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no/not adjective Options
Tara2
Posted: Thursday, December 19, 2019 4:52:43 AM

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I read that "not" is used before nouns but "not" before adjectives. But there are many adjectives that "no" is used before. For the following adjectives, Is there any reason that why "no" can be used, please?? I think this just is correct for comparative adjectives, right?

1. This room is no different to the one we've been renting before.
2. You're no better than me.
pjharvey
Posted: Thursday, December 19, 2019 5:32:40 AM
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Hi Tara,

why do you say that "not" cannot be used before adjectives?
There are many examples where it is used, e.g. "This room is not big."
Maybe you refer to attributive adjectives (attributive adjectives are adjectives placed before the noun they refer to)? In this case, you are right: you cannot say "the not big room", though you can say "the non-big room" in certain cases.

As to "no", yes, in your examples it only refers to comparative forms, and has this use as specified here in TFD:
"2. Not at all; not by any degree. Often used with the comparative: no better; no more."

By the way, are your example sentences self-made? I have asked because they contain an error.

1. This room is no different to the one we've been renting before. - WRONG - This room is no different from/to the one we rented before (because "before" refers to the past)

And I know that this is debatable, but
2. You're no better than me - I think that the correct form is "You're no better than I".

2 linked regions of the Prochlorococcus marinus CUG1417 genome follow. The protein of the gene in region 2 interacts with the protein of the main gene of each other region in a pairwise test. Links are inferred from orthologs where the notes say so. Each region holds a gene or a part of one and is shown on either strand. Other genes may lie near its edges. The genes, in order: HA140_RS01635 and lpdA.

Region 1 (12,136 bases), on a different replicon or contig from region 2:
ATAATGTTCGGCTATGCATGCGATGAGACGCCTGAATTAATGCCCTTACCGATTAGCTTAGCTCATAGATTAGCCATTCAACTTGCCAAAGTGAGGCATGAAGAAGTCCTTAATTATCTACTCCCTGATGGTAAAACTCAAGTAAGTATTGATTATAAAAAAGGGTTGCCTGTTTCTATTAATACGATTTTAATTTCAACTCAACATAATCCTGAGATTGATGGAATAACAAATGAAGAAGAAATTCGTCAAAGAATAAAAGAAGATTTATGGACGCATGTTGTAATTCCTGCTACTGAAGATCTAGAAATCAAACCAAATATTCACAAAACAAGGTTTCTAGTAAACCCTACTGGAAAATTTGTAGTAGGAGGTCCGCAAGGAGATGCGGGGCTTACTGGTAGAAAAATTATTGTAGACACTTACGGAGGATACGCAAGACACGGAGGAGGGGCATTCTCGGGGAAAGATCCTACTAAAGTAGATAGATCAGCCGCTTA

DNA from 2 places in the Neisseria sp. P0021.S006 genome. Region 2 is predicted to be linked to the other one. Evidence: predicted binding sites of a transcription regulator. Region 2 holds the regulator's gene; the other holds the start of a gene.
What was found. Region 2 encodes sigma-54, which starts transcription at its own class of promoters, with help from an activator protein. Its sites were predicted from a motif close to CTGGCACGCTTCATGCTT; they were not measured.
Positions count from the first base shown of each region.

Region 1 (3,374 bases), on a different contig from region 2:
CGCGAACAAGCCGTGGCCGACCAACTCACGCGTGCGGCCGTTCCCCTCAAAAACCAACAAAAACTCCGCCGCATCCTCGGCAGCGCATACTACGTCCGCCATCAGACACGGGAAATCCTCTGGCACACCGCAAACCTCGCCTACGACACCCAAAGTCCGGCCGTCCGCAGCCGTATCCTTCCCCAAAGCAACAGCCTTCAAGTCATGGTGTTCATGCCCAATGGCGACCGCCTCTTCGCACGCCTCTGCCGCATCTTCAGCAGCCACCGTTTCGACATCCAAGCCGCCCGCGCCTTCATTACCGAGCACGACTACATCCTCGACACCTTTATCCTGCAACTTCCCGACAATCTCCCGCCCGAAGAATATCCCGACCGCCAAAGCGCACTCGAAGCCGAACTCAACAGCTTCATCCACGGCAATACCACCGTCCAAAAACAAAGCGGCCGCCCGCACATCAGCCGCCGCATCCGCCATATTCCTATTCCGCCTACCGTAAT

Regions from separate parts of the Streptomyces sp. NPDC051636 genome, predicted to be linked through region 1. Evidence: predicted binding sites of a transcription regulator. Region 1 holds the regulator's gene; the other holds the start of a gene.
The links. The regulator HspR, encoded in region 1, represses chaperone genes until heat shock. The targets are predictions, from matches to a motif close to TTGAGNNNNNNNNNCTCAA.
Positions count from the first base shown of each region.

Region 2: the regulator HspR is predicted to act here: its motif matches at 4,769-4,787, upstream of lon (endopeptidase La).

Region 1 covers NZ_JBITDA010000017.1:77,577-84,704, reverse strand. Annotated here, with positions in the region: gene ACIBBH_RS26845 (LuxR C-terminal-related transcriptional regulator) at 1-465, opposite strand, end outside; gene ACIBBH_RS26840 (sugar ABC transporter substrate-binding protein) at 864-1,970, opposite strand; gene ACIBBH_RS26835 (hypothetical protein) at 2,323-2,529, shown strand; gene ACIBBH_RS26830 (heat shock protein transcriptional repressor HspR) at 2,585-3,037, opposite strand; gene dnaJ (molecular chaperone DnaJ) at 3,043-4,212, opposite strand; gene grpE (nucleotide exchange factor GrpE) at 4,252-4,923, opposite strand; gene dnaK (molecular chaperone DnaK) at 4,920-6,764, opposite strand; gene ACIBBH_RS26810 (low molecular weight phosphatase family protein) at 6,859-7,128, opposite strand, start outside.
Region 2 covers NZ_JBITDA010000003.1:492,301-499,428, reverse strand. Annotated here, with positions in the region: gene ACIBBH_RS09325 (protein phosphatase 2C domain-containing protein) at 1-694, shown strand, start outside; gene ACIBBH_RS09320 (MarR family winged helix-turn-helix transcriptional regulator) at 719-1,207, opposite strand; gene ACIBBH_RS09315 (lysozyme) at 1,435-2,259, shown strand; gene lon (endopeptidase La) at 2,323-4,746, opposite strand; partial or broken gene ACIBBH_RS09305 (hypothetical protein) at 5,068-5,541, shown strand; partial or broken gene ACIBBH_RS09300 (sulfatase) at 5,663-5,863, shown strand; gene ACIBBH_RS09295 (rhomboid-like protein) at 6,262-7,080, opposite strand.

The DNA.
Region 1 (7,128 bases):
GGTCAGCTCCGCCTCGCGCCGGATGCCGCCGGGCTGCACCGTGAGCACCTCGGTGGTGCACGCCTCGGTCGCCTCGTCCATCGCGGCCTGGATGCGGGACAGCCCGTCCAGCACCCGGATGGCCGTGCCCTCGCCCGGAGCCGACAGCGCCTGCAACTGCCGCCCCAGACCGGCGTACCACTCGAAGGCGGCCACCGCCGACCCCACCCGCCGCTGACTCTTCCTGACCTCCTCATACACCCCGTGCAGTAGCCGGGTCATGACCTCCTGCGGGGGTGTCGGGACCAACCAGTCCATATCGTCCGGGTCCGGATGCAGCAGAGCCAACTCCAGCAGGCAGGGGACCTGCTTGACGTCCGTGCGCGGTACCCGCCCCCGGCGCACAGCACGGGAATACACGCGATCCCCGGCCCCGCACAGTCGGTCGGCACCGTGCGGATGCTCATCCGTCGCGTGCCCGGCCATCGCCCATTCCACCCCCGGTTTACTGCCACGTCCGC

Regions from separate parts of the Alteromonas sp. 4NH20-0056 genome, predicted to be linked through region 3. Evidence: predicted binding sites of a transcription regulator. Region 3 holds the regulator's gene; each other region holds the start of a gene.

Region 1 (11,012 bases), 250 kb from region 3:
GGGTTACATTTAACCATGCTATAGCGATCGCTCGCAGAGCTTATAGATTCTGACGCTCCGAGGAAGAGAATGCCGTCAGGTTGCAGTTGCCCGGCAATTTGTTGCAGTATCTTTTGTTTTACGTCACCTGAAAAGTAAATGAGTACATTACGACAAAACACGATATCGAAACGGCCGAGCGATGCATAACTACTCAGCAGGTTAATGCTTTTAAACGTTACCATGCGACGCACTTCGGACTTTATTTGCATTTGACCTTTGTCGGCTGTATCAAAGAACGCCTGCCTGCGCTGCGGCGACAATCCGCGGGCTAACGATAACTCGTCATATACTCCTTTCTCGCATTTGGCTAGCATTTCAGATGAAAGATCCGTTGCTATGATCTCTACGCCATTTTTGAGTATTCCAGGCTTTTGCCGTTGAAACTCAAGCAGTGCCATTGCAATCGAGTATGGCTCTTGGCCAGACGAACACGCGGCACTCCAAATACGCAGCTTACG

Tara2
Posted: Thursday, December 19, 2019 5:39:51 AM

Rank: Advanced Member

Joined: 11/8/2017
Posts: 2,716
Neurons: 10,357
Hi pjharvey,
Thank you for the good explanation!
I found these sentences in another threads that was asked before on English Only forum. Thank you for the corrections, too.
Wilmar (USA) 1M
Posted: Thursday, December 19, 2019 6:41:36 AM

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The way to keep that last bit straight in your head (make it sound right to you), is to include the implied word in the sentence, at least to yourself.
...You are no better than I am.
...You are no better than I (am).
...You are no better than I.


The use of I in this sentence has become "debatable" only because of repeated misuse.
Tara2
Posted: Thursday, December 19, 2019 6:57:19 AM

Rank: Advanced Member

Joined: 11/8/2017
Posts: 2,716
Neurons: 10,357
[quote=Wilmar (USA)]The way to keep that last bit straight in your head (make it sound right to you), is to include the implied word in the sentence, at least to yourself.
...You are no better than I am.
...You are no better than I (am).
...You are no better than I.


The use of I in this sentence has become "debatable" only because of repeated misuse. [/quote
Thank you, wilmar, I understand.
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